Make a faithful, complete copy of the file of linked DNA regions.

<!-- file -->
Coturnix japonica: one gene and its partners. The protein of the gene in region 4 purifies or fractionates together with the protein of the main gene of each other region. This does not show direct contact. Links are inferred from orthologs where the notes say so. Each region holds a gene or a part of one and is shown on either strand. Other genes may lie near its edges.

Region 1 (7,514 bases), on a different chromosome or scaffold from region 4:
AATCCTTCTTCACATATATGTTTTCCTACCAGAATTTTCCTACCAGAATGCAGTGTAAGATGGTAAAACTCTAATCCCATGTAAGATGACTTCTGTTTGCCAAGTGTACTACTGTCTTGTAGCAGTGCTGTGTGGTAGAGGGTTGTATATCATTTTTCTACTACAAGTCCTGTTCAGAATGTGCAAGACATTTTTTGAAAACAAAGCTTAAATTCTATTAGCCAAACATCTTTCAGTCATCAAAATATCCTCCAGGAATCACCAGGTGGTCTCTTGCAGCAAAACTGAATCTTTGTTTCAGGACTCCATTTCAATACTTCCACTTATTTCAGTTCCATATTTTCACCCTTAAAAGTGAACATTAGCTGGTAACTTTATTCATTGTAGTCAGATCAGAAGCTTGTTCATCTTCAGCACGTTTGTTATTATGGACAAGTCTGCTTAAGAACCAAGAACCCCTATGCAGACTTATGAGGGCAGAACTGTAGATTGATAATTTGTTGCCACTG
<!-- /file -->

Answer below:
Coturnix japonica: one gene and its partners. The protein of the gene in region 4 purifies or fractionates together with the protein of the main gene of each other region. This does not show direct contact. Links are inferred from orthologs where the notes say so. Each region holds a gene or a part of one and is shown on either strand. Other genes may lie near its edges.

Region 1 (7,514 bases), on a different chromosome or scaffold from region 4:
AATCCTTCTTCACATATATGTTTTCCTACCAGAATTTTCCTACCAGAATGCAGTGTAAGATGGTAAAACTCTAATCCCATGTAAGATGACTTCTGTTTGCCAAGTGTACTACTGTCTTGTAGCAGTGCTGTGTGGTAGAGGGTTGTATATCATTTTTCTACTACAAGTCCTGTTCAGAATGTGCAAGACATTTTTTGAAAACAAAGCTTAAATTCTATTAGCCAAACATCTTTCAGTCATCAAAATATCCTCCAGGAATCACCAGGTGGTCTCTTGCAGCAAAACTGAATCTTTGTTTCAGGACTCCATTTCAATACTTCCACTTATTTCAGTTCCATATTTTCACCCTTAAAAGTGAACATTAGCTGGTAACTTTATTCATTGTAGTCAGATCAGAAGCTTGTTCATCTTCAGCACGTTTGTTATTATGGACAAGTCTGCTTAAGAACCAAGAACCCCTATGCAGACTTATGAGGGCAGAACTGTAGATTGATAATTTGTTGCCACTG